VMware has been clear for more than a year that it intends to transform itself into a bigger player in the cloud...
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infrastructure arena, and not be typecast as just a virtualization provider. It remains to be seen whether the updated vFabric suite provides enough value to tempt VMware’s virtualization customers to trust its cloud stack.
"The previous version [of the suite] was lacking some core capabilities, most notably a database, that any developer would need," said Dante Orsini, vice president of business development for iLand Internet Solutions, a VMware service provider program partner based in Houston.
VMware vFabric Suite 5.1 adds the vFabric Application Director management tool and a relational database -- vFabric Postgres -- to its existing application server and tools bundle. Some say these tools fill important gaps in VMware’s cloud platform.
The updated suite is one example of how VMware is “moving up the stack.”
"Many new applications are being deployed on vSphere -- and probably also built using the Spring Framework,” Orsini said. “So the vFabric Suite is very relevant to the application development organizations inside VMware’s customers."
One VMware customer said this update provides the types of features that cloud application developers need.
"Now that vFabric Suite includes an RDBMS tuned for virtualization, which can be coupled with [Application] Director for complete database management in a virtualized environment, VMware provides a complete stack ... that can be leveraged for application development in the cloud model," said Jeff Reed, director of applications for Logicalis Group, an enterprise cloud provider based in the U.K.
It certainly gives VMware a broader story, particularly for Java customers that wish to expand into the cloud.
Stephen O'Grady, senior analyst and co-founder of RedMonk
Indeed, Logicalis has already signed up one customer to use the updated suite, Reed added.
And at least one analyst thinks the updated suite could help VMware over time in its quest to expand its cloud footprint.
"It certainly gives VMware a broader story, particularly for Java customers that wish to expand into the cloud," said Stephen O'Grady, senior analyst and co-founder of research firm RedMonk in Portland, Maine.
VMware vFabric Suite 5 features, pricing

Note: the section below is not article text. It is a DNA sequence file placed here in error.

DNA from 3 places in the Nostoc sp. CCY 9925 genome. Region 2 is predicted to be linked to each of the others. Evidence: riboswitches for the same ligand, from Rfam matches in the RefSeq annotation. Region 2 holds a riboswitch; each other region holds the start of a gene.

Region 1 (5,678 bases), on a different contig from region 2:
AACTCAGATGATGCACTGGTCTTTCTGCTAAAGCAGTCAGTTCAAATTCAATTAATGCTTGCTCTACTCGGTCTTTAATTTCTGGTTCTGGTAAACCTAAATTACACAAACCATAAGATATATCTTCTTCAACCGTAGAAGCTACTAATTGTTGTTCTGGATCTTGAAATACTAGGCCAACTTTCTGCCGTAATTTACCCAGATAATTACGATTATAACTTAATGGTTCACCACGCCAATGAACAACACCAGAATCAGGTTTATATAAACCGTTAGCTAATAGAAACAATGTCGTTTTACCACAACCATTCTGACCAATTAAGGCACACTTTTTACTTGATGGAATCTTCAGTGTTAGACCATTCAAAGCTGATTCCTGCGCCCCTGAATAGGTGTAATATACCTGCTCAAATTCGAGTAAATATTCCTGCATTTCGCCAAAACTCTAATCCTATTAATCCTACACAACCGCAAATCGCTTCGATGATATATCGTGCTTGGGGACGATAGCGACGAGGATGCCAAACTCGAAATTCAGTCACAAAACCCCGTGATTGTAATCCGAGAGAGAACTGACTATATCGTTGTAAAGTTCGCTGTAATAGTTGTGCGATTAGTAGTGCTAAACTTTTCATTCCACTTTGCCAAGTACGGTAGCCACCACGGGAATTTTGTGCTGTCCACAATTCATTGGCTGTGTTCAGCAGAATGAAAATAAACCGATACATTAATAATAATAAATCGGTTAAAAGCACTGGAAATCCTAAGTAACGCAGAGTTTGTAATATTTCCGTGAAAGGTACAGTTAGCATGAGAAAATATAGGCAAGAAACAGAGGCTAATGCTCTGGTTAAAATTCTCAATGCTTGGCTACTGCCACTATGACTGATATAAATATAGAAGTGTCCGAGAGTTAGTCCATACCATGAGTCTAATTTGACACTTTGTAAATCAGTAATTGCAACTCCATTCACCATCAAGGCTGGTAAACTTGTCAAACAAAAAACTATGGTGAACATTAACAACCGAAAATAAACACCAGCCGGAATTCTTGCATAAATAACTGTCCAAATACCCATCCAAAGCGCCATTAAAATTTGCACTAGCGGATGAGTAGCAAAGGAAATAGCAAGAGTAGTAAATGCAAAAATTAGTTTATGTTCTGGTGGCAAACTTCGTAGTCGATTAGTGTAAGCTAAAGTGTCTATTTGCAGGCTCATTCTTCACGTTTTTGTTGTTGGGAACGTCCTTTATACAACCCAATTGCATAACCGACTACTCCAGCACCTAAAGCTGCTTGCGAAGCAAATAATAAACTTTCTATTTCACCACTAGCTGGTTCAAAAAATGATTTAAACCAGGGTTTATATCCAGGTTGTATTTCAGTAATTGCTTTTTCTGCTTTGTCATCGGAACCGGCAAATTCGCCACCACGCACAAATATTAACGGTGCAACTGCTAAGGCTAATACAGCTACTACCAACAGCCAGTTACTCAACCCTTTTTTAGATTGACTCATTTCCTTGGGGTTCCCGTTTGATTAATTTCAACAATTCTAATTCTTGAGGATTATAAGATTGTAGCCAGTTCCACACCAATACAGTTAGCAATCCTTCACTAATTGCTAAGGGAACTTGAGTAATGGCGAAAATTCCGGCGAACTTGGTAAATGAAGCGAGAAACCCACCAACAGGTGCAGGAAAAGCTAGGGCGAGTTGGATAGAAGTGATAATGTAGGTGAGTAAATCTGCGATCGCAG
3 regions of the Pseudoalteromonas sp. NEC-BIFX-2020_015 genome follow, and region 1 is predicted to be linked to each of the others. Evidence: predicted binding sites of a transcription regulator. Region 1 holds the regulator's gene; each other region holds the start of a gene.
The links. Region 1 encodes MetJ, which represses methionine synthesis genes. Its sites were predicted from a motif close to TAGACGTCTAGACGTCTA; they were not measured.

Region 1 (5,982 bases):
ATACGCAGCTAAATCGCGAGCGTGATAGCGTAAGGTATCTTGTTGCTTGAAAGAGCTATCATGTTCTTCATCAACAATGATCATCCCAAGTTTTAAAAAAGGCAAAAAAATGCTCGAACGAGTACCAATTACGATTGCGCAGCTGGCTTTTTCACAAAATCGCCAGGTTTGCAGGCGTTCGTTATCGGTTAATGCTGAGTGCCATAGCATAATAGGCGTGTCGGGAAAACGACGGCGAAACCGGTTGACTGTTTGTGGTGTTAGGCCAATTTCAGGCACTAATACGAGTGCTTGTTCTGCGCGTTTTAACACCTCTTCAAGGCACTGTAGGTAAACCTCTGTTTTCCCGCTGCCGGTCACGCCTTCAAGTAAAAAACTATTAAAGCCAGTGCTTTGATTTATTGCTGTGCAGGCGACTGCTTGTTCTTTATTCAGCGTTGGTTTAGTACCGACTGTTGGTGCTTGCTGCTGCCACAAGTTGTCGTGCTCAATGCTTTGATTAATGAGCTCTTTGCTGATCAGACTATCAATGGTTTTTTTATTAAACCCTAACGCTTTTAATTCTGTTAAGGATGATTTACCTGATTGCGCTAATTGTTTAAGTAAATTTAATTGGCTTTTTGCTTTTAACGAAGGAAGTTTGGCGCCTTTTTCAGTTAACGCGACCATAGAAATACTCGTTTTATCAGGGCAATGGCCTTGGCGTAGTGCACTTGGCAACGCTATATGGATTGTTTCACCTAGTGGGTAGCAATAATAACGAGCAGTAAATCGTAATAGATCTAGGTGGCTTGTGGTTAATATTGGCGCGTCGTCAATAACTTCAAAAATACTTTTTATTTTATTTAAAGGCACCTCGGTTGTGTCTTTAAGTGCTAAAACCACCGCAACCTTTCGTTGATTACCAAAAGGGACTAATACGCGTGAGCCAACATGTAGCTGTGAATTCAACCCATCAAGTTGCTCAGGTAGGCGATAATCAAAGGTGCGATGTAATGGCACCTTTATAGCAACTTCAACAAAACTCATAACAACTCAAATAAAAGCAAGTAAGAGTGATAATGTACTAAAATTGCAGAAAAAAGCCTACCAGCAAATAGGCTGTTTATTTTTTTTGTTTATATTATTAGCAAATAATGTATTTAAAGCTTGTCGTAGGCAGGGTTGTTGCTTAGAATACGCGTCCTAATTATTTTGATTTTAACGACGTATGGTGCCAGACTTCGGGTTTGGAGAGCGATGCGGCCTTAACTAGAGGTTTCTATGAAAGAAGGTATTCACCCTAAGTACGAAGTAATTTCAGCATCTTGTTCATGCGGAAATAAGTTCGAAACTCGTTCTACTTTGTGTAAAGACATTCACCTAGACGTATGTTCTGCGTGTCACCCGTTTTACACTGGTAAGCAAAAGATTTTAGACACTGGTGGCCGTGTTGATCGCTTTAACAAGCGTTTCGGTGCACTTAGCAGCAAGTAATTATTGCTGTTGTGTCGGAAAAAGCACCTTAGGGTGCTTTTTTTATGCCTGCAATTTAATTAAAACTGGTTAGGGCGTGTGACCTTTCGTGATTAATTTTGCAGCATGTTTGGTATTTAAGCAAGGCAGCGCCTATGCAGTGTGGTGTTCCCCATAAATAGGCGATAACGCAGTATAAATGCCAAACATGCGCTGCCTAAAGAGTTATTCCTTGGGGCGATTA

The vFabric suite includes a full implementation of VMware’s Java Spring framework as well as releases of the Apache Tomcat open source application server and Apache HTTP Web server. The open source components come with VMware support.
The VMware vFabric Suite 5.1, which was released May 22, is available in Standard and Advanced editions. The Standard package costs $1,500 per virtual machine (VM), while the Advanced edition costs $2,500 per VM. Features specific to the Advanced edition include Application Director, which automates deployment and management of applications, and the vFabric RabbitMQ message broker.
Additionally, only the Advanced edition includes the company's vFabric Postgres relational database system, which is compatible with open source PostgresSQL.
Beyond that, VMware vFabric Advanced customers will also need to pay extra -- $2,500 per VM -- if they want to add VMware's SQLFire in-memory database to the bundle. vFabric SQLFire Professional pools memory, CPUs and network resources across a cluster of machines, thus eliminating disk access as a performance bottleneck, according to David McJannet, VMware’s director of cloud and application services.
"There is real interest in in-memory technologies today, [and SQLFire] is aligned with the trend. It will be very interesting to watch SQLfire get used and adopted," Orsini added.
VMware first introduced the suite last June as vFabric Suite 5 -- numbered to match the versioning scheme of VMware's virtualization platform, vSphere 5. The suite itself grew out of VMware's purchase of open source Java application server developer SpringSource in 2009.
Stuart J. Johnston is Senior News Writer for SearchCloudComputing.com. Contact him at firstname.lastname@example.org.
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